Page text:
Influence, the classic book on persuasion, explains the psychology of why people say yes - and how to apply these understandings.
Dr. Robert Cialdini is the seminal expert in the rapidly expanding field of influence and persuasion. His 35 years of rigorous, evidence-based research, along with a three-year program of study on what moves people to change behavior, has resulted in this highly acclaimed book.
You'll learn the six universal principles, how to use them to become a skilled persuader - and how to defend yourself against them. Perfect for people in all walks of life, the principles of Influence will move you toward profound personal change and act as a driving force for your success.
©1984, 1994, 2007 Robert Cialdini (P)2016 HarperCollins Publishers
Accurate information based of current research
No but it is pretty bad.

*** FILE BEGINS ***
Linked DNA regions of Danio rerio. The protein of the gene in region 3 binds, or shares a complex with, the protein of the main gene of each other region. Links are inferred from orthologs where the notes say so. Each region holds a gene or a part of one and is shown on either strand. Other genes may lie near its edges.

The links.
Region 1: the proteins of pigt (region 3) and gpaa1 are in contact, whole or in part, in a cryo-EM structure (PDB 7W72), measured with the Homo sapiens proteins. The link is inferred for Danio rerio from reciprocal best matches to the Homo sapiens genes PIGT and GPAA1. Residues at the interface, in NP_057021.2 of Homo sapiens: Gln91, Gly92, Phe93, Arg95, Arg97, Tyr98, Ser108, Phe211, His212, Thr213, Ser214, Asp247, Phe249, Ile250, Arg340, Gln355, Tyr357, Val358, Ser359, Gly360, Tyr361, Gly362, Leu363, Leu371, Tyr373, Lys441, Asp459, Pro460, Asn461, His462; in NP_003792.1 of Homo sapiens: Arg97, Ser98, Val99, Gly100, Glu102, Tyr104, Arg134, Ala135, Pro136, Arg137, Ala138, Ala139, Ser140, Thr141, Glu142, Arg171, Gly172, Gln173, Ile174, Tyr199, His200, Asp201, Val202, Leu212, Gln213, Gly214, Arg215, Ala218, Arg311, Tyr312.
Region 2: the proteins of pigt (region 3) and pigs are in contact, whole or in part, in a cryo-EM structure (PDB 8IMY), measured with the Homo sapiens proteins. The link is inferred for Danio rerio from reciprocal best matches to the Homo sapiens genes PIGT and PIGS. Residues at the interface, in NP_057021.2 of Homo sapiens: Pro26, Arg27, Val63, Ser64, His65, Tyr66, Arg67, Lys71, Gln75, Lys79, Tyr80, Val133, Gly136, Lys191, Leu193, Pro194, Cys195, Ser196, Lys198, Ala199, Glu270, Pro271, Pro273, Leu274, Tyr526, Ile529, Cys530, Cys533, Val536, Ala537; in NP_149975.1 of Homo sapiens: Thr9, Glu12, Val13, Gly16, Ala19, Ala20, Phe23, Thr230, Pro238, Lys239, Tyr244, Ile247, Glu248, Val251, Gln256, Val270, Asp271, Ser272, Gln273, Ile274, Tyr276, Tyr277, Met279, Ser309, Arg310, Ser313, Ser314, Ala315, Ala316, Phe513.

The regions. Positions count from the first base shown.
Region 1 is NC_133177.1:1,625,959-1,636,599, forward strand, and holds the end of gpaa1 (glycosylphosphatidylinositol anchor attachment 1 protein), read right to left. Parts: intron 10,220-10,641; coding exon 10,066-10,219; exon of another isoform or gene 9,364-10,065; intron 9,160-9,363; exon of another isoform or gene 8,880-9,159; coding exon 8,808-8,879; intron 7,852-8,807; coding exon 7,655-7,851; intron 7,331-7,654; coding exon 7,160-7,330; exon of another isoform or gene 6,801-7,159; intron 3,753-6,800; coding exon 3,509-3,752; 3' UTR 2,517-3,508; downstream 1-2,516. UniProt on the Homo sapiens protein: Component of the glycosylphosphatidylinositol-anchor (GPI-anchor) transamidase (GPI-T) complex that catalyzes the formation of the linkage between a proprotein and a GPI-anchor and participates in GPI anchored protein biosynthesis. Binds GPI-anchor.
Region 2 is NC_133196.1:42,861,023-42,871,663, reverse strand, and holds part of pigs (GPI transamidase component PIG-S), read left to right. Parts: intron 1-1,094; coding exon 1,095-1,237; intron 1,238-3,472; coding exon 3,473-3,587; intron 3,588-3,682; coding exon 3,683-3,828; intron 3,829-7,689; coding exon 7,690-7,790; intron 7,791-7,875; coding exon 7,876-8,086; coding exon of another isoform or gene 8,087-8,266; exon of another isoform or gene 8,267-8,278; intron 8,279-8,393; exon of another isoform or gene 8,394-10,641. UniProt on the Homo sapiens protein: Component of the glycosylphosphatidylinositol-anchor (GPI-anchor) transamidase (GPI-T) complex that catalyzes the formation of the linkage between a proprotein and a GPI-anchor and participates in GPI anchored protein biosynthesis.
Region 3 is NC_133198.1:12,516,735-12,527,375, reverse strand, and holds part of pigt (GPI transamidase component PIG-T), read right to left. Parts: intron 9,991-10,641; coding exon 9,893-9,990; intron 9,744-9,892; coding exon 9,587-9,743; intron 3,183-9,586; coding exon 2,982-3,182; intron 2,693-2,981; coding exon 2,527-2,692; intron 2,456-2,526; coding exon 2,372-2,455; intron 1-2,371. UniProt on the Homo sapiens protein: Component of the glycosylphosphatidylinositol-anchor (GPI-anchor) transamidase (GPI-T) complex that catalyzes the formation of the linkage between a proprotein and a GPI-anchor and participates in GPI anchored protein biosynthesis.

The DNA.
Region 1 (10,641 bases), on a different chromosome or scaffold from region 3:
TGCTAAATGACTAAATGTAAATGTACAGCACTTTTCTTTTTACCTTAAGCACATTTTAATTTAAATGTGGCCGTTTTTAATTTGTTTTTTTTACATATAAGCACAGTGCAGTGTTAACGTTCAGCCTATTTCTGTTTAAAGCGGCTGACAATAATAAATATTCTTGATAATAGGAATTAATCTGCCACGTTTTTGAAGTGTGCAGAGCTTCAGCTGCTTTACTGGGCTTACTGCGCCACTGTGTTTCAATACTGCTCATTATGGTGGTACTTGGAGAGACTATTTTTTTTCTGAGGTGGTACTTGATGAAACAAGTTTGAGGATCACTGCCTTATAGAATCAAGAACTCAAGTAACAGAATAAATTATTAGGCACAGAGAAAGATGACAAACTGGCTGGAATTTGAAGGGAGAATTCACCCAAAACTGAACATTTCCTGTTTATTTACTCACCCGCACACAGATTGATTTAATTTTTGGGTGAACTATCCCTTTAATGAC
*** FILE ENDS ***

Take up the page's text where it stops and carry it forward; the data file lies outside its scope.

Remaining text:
The entire section on social proof.
This book is very dated as its references make clear and while it does contain some information that may be useful, most of it is obvious in the extreme.
After discussing dodgy sales techniques, most of which are specifically outlawed in most civilised countries, the author also spends an inordinate amount of time discussing American college fraternity hazing behaviour and proclaiming this to be a universal tribal behaviour while ignoring the fact that this is almost exclusively an American behaviour. In other developed countries students go to university to well.. study. As a former lecturer I can tell you that in Australia at least, we don't have fraternities or any of the abhorrent behaviour that goes with it.